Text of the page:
Wednesday, March 26, 2014

Expressive Features

Late last year, and a few months after we moved to Idaho, LC and I had some business to do in Pocatello.
We left the house early and had full intentions of finding some public access areas at the American Falls Reservoir, before moving on to the town of Poky (which we happily avoid as often as possible, and which we get in and out of as quickly as we can when we can't avoid it).
Turning off the interstate, we drove a paved secondary road and then turned off, heading in the general direction of the reservoir.
Wandering aimlessly around gravel country roads that we did not know, we found ourselves deeply embedded in farm country.
Crops were already done by that time of year, the canals were dry, the huge fields were brown and dormant, and the irrigation equipment loomed large and silent at the edge of fields, prepared to wait out the upcoming long, barren winter.
I was stunned at the size of the fields.  Idaho has more serious farming than Wyoming could ever hope to have, and I didn't realize that until we moved here.
After much wandering we found the water.
The problem was that we found endless private farm land, and could not find anything that remotely looked like a public access area.
WTH?  How do people get DOWN to it?  
We could see water ( close and yet so far as they say although I don't know who "they" are) 
but couldn't get to it, and after wandering gravely roads and barren fields for a long time, eventually had to give up on the effort because - as they say - we had places to go and things to do.
Fast forward a few months and in late winter LC and I found ourselves driving Hwy 39 (the two lane highway between Blackfoot and Aberdeen) multiple times, as we headed to the home of  those who desperately wanted people to finish the job of clearing up their downed trees.
In need of wood and in short supply of money, we were happy to oblige.
And while driving Hwy 39 we found...........yes............signs pointing the way to multiple public access areas of lakes, rivers and the reservoir.
During that first trip to cut wood both LC and I resolved that we would explore these accesses when wood cutting was finally done.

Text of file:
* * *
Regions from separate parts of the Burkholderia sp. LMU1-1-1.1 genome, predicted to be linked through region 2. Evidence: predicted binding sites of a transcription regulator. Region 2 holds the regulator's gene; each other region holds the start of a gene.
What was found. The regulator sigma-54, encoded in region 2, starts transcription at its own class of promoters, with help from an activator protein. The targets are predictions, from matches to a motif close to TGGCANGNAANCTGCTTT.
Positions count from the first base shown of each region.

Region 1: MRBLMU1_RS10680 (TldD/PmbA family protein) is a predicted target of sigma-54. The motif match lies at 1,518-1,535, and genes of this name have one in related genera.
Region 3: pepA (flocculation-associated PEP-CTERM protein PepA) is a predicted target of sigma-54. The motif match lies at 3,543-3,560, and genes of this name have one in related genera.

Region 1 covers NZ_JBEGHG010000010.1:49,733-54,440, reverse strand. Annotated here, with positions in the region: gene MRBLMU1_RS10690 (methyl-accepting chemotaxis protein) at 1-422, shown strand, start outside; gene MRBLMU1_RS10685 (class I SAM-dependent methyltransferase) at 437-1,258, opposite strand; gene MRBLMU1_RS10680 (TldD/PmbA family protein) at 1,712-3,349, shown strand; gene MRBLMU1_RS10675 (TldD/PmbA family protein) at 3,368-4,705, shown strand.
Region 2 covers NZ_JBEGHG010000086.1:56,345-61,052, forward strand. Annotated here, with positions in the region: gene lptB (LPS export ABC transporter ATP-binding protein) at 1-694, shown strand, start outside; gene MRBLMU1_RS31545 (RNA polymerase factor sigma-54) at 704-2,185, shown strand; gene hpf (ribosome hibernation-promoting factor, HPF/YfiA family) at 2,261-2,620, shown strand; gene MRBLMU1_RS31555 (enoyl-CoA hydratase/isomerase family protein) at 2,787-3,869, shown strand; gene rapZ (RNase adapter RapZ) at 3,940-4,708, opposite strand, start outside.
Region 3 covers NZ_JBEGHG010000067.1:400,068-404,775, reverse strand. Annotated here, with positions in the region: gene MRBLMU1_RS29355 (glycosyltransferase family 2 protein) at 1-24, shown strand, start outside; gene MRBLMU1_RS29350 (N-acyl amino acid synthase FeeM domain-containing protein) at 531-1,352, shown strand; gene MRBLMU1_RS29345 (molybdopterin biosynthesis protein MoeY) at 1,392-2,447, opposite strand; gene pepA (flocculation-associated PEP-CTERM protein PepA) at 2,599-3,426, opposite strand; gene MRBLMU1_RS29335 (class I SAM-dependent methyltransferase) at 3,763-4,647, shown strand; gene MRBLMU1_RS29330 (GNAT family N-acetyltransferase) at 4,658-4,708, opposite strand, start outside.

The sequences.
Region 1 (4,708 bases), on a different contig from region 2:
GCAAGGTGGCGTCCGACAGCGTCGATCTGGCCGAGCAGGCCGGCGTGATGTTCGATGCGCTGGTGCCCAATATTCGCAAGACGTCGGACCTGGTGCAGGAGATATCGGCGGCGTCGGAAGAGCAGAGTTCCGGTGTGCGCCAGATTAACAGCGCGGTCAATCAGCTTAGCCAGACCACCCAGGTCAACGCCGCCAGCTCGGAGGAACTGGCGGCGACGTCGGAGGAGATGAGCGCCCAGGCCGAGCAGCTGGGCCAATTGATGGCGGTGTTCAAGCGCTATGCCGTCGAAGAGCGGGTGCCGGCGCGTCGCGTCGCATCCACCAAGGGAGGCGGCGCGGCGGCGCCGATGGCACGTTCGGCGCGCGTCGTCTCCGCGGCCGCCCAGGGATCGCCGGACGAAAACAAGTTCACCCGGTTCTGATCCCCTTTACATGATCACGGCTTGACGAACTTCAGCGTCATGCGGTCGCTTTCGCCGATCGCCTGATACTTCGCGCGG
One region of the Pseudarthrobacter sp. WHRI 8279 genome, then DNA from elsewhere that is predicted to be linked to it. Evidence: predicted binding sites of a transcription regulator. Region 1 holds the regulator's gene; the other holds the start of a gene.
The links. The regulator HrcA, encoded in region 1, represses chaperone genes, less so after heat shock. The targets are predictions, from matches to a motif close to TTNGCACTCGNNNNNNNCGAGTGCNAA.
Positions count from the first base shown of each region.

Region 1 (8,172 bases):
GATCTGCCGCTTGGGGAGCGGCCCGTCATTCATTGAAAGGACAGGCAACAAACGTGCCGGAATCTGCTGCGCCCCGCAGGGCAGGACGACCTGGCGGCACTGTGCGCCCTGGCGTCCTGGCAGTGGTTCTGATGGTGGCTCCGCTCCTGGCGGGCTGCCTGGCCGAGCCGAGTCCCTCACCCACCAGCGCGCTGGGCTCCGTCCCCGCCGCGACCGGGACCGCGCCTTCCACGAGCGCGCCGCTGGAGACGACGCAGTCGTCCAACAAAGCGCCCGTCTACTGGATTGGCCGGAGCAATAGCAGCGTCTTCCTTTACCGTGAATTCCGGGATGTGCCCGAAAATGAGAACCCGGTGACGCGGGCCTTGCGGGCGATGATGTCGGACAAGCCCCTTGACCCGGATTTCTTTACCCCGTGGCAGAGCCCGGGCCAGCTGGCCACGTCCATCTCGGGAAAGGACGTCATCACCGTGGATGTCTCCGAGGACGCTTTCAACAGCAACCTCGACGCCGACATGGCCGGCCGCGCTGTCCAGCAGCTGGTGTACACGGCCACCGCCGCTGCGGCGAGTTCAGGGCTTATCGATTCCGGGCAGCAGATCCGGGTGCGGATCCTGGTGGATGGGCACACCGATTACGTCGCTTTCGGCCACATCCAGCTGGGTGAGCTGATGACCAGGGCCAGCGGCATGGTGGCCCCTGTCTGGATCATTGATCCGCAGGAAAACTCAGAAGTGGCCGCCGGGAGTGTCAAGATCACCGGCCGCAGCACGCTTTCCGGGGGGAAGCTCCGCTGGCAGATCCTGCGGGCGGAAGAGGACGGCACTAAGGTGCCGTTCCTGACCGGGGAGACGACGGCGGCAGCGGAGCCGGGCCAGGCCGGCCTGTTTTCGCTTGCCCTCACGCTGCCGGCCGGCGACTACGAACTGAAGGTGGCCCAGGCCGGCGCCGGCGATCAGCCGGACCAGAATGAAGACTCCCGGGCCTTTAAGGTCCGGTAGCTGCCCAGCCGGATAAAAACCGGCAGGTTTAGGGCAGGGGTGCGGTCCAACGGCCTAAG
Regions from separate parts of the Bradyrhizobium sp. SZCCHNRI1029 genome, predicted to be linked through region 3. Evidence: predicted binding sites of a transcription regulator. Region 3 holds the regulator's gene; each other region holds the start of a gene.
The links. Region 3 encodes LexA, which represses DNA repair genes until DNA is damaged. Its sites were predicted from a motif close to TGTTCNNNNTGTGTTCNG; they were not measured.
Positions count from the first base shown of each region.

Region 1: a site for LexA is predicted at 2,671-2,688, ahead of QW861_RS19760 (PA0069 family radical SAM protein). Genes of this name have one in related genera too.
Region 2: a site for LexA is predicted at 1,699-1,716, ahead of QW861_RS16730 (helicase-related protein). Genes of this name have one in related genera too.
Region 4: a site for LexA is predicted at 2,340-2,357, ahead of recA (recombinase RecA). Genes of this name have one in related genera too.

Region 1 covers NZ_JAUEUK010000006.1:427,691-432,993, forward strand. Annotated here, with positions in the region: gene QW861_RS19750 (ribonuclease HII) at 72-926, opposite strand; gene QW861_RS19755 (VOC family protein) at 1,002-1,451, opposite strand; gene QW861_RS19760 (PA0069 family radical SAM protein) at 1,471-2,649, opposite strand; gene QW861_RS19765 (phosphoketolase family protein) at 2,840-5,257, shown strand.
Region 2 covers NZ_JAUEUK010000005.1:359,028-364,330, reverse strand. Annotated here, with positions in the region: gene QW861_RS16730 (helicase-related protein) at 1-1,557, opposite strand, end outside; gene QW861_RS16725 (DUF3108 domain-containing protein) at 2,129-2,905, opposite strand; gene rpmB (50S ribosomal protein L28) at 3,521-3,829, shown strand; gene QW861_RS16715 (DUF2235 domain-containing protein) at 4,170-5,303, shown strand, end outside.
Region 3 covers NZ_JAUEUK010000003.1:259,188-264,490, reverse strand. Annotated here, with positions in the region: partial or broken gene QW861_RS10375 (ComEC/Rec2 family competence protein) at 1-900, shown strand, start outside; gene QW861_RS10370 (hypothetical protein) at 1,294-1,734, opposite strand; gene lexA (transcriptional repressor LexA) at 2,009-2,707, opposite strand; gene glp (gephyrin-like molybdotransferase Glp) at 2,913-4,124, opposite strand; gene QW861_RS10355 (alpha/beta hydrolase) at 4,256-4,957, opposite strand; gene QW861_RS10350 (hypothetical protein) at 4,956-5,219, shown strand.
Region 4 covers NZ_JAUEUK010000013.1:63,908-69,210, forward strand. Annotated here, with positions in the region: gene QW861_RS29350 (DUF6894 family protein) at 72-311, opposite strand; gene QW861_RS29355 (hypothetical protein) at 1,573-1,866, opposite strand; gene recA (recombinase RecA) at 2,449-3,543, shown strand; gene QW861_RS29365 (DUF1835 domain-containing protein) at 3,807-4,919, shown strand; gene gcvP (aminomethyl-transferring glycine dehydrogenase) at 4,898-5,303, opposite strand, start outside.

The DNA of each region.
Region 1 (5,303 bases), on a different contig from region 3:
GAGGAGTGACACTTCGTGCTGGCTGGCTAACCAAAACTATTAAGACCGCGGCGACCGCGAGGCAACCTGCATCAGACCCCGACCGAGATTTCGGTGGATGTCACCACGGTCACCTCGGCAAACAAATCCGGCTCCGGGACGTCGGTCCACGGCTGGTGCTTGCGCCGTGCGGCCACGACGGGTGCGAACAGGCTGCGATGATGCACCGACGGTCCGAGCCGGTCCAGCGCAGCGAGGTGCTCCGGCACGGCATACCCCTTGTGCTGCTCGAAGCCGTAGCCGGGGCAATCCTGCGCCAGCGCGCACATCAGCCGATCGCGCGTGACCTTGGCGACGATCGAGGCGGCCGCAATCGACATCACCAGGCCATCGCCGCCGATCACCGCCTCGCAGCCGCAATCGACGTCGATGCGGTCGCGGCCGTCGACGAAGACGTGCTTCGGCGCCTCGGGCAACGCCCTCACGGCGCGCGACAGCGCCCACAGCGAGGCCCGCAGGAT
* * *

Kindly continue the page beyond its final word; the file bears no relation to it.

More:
On our last wood cutting day a few weeks later, instead of turning left and heading towards the two lane to make our way home, we instead turned right and headed towards the reservoir.
We were tired and hot and dirty and hungry, but every time we had been to the home we had seen the water off in the distance, and on this day we impulsively decided to make one quick stop before driving our booty to the house.
And this is what we found......................
As I stood at the top of a cliff looking out over this place I realized just how much I had missed scenes just like this.
The sky was perfect.  The water was perfect.  There was sand and outcroppings and seagulls and mountains and choppy waves lashing against the shore.
The trees were still bare.  Of course they were - it was still only March.  In Idaho.  At 5000 feet.
With the warmth we had had recently, it was easy to forget all of that.  But one day the trees would all be green again.
I had seen the reservoir on a map (and we had seen parts of it from a distance beyond endless brown fields) but I had not realized just how big this body of water was.
I made a comment to LC about it being as big as Woods Reservoir in Tennessee.
LC smiled - no - it's MUCH bigger than Woods.
He was right.  I hadn't realized.

American Falls Reservoir

Woods Reservoir

We had both been warm while messing around with heavy logs, but close to the water it was windy and cool.
I hated to leave this place but we both needed things.
Food.  Cleanliness.  To unload a heavily loaded truck.  
We visited a couple of other local fishing holes a few days later.
A blog for another day.
We found water and I was very glad to see it..................

A lake is the landscape's most beautiful and expressive feature.  It is earth's eye; looking into which the beholder measures the depth of his own nature..............Henry David Thoreau

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